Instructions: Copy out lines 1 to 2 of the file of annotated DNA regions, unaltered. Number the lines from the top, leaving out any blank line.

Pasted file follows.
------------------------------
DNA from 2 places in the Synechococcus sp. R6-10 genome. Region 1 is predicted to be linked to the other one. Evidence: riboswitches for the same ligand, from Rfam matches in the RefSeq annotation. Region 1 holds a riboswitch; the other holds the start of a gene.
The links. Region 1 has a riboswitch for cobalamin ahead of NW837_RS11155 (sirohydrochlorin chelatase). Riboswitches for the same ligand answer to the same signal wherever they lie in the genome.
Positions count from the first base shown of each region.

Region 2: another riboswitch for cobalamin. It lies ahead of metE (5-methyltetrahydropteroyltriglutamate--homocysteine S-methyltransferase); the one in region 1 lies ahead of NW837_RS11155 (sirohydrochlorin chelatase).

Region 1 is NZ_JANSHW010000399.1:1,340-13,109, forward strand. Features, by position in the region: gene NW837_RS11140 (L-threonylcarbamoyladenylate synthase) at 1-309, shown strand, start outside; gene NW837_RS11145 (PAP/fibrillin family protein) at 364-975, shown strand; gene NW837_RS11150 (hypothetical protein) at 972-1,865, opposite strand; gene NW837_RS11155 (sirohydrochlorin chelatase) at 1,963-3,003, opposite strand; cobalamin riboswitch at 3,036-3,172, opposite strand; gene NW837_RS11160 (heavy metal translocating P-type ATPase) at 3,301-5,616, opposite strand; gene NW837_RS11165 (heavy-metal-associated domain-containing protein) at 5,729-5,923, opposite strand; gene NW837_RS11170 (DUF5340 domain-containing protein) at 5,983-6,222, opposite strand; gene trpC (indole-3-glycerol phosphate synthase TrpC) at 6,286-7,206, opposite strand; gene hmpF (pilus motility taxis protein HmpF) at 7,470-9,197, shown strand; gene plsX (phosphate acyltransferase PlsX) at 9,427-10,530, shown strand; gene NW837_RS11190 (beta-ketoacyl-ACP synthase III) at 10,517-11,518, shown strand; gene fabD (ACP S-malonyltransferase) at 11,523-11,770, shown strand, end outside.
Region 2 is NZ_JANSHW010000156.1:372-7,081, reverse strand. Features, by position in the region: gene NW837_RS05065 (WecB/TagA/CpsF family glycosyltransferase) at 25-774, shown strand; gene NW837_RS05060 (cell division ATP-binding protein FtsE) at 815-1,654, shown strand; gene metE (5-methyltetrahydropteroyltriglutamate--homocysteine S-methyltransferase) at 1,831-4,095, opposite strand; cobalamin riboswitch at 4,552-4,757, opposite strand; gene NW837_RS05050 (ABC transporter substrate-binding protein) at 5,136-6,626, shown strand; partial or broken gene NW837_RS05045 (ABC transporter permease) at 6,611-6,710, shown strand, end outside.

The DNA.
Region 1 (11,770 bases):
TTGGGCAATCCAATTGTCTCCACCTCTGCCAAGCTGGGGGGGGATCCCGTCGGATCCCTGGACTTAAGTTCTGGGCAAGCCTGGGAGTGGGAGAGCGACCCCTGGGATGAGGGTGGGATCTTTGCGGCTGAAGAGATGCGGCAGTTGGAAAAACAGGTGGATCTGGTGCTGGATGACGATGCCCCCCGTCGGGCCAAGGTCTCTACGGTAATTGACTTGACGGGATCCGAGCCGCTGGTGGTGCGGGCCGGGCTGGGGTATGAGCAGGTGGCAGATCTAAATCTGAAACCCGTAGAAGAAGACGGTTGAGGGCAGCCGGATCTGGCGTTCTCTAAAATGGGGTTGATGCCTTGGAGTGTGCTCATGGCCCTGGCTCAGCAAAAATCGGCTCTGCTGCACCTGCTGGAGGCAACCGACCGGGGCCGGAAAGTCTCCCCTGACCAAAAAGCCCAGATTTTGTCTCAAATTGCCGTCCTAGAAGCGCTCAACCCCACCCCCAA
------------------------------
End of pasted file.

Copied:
DNA from 2 places in the Synechococcus sp. R6-10 genome. Region 1 is predicted to be linked to the other one. Evidence: riboswitches for the same ligand, from Rfam matches in the RefSeq annotation. Region 1 holds a riboswitch; the other holds the start of a gene.
The links. Region 1 has a riboswitch for cobalamin ahead of NW837_RS11155 (sirohydrochlorin chelatase). Riboswitches for the same ligand answer to the same signal wherever they lie in the genome.